Loyola Sakai 12 DocumentationInstructor Guide Rich Text EditorHow do I check my content for accessibility?

How do I check my content for accessibility?

You can use the Accessibility Checker to inspect the accessibility level of content created in the Rich-Text Editor and immediately solve any issues that are found.

The Accessibility Checker presents issues with each item in the text box one at a time.  For many issues, the Accessibility Checker gives you a Quick fix option.  If a Quick fix is not available, the checker will describe what needs to be done to fix the issue.

Note: The Accessibility Checker is an add-on, third party tool that must be licensed and enabled by your institution in order to use it in the Rich Text Editor.

Select the Accessibility Checker icon.

The Accessibility Checker icon looks like a human inside a dark-gray circle.

Use Quick fix options to correct issues.

The accessibility checker has multiple Quick fix options to correct accessibility issues.  Below are a few of the most commonly used ones.

Quick fix option for images

  1. If you have an image that lacks Alternative text, enter a short, meaningful description for the image in the text box provided.  Note: If the image requires a longer description, consider including that description in the body of the document.
  2. Select the Quick fix button.

Tip: If the image is purely decorative or used for visual formatting (e.g. a decorative horizontal bar that has no meaning, but separates text on the page), the alternative text description should be left blank to hide it from users of assistive technology.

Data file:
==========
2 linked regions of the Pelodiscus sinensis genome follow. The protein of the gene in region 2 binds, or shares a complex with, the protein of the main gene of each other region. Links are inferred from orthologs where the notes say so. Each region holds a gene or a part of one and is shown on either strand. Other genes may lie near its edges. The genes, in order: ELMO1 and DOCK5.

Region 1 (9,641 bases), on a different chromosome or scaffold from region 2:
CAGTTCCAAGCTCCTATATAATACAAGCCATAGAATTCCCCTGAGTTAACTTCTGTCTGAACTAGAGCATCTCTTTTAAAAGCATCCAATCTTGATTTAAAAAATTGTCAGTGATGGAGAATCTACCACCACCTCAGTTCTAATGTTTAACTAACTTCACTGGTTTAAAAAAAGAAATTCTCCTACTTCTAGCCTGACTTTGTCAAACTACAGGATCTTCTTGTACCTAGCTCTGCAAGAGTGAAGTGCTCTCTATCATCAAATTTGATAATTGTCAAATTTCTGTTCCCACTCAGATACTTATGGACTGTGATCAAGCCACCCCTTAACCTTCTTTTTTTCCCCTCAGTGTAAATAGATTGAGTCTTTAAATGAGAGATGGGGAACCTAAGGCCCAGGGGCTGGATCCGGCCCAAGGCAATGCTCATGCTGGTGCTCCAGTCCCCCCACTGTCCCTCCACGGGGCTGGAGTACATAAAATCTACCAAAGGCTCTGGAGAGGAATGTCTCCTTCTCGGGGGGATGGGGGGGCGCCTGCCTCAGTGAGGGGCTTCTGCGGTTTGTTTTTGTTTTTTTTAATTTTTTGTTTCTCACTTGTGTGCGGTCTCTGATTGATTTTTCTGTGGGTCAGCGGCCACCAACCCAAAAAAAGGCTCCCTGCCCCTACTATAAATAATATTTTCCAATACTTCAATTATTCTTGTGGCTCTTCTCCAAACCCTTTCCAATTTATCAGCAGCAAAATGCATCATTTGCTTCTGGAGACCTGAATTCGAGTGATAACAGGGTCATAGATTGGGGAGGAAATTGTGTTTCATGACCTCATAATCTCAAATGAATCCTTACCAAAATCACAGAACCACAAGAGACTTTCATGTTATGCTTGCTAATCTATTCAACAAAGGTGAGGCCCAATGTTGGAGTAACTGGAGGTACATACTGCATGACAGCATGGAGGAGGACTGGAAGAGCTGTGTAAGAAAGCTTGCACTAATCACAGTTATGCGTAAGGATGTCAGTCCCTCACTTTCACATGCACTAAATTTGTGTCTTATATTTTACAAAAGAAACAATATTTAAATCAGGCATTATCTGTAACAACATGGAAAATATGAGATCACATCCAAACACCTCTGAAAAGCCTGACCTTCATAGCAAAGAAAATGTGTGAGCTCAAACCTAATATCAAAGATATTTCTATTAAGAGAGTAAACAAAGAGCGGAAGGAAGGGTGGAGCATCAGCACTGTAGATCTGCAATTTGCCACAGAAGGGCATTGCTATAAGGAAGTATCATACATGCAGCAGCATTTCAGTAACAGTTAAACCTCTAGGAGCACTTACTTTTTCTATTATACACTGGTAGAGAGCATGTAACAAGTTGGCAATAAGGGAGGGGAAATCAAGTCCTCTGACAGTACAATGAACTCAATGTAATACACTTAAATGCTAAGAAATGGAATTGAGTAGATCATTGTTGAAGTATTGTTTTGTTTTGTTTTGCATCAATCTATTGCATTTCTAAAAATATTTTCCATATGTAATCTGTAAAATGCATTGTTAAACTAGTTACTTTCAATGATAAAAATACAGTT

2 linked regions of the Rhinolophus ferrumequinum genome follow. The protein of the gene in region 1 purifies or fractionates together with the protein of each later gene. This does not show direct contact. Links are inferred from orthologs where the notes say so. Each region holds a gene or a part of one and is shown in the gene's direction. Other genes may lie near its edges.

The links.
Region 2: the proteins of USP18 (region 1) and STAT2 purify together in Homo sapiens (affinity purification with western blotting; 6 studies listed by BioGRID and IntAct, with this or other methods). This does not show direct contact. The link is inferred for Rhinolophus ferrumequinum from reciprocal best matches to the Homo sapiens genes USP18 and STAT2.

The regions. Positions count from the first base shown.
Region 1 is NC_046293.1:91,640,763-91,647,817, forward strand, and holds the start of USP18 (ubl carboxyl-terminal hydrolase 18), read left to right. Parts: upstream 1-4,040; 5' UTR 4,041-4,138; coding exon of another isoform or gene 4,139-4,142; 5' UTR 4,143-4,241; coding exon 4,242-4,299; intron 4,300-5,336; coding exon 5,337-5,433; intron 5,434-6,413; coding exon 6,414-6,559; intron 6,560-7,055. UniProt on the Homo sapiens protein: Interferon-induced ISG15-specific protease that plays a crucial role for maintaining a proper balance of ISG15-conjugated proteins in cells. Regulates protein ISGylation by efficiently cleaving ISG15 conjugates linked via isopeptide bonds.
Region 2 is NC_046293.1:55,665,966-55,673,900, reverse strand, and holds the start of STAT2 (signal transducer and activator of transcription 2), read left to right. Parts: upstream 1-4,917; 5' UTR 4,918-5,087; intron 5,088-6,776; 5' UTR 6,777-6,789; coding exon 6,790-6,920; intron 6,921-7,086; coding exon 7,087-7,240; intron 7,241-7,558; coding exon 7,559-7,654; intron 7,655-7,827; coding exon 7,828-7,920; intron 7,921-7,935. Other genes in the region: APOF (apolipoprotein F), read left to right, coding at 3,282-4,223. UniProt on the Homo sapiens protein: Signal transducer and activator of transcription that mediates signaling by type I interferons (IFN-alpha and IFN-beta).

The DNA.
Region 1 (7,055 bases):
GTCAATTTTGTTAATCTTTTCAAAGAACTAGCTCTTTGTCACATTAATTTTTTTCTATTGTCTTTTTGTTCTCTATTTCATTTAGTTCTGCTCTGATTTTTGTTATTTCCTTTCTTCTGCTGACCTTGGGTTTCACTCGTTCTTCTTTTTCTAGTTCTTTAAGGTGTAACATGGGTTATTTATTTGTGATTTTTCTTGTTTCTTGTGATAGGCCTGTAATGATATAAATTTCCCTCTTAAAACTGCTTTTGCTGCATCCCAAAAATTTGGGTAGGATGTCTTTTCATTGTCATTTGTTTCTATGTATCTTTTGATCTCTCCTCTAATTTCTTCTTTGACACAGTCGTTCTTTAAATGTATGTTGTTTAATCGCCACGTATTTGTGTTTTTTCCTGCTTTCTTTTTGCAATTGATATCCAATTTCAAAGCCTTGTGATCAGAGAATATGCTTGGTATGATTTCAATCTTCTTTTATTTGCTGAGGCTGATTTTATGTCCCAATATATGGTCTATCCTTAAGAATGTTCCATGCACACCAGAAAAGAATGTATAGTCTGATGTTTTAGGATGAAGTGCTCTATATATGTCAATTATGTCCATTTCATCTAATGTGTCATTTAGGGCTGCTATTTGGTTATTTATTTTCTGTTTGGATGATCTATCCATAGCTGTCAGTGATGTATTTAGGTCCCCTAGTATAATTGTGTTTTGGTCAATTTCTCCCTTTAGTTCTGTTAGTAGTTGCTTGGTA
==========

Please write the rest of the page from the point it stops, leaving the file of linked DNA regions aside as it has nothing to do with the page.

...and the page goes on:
Quick fix option for paragraph formatting

Structuring your document with paragraph headings helps users of assistive technology navigate the page and "skim" content to get to what they need.

  1. Select a Header level from the drop-down menu (the accessibility checker will automatically suggest a header level for you).
  2. Select Quick fix.

Quick fix option for tables

Users of screen readers cannot read tables the same way sighted users do. Sighted users can tell at a glance what column and row a given cell is associated with, but a screen reader user needs a table to include appropriate headers and captions so that they can match up content in columns and rows.

  1. From the Position drop-down menu, select where the headers belong in the table.  Choosing Horizontally makes the text in the first row into headers, i.e., the text in each column of the first row becomes the title of that column.  Choosing Vertically makes the text in the first column into headers, i.e., the text in each row of the first column will be the title of that row.  Choosing Both puts headers in both the first row and the first column.
  2. Select Quick fix.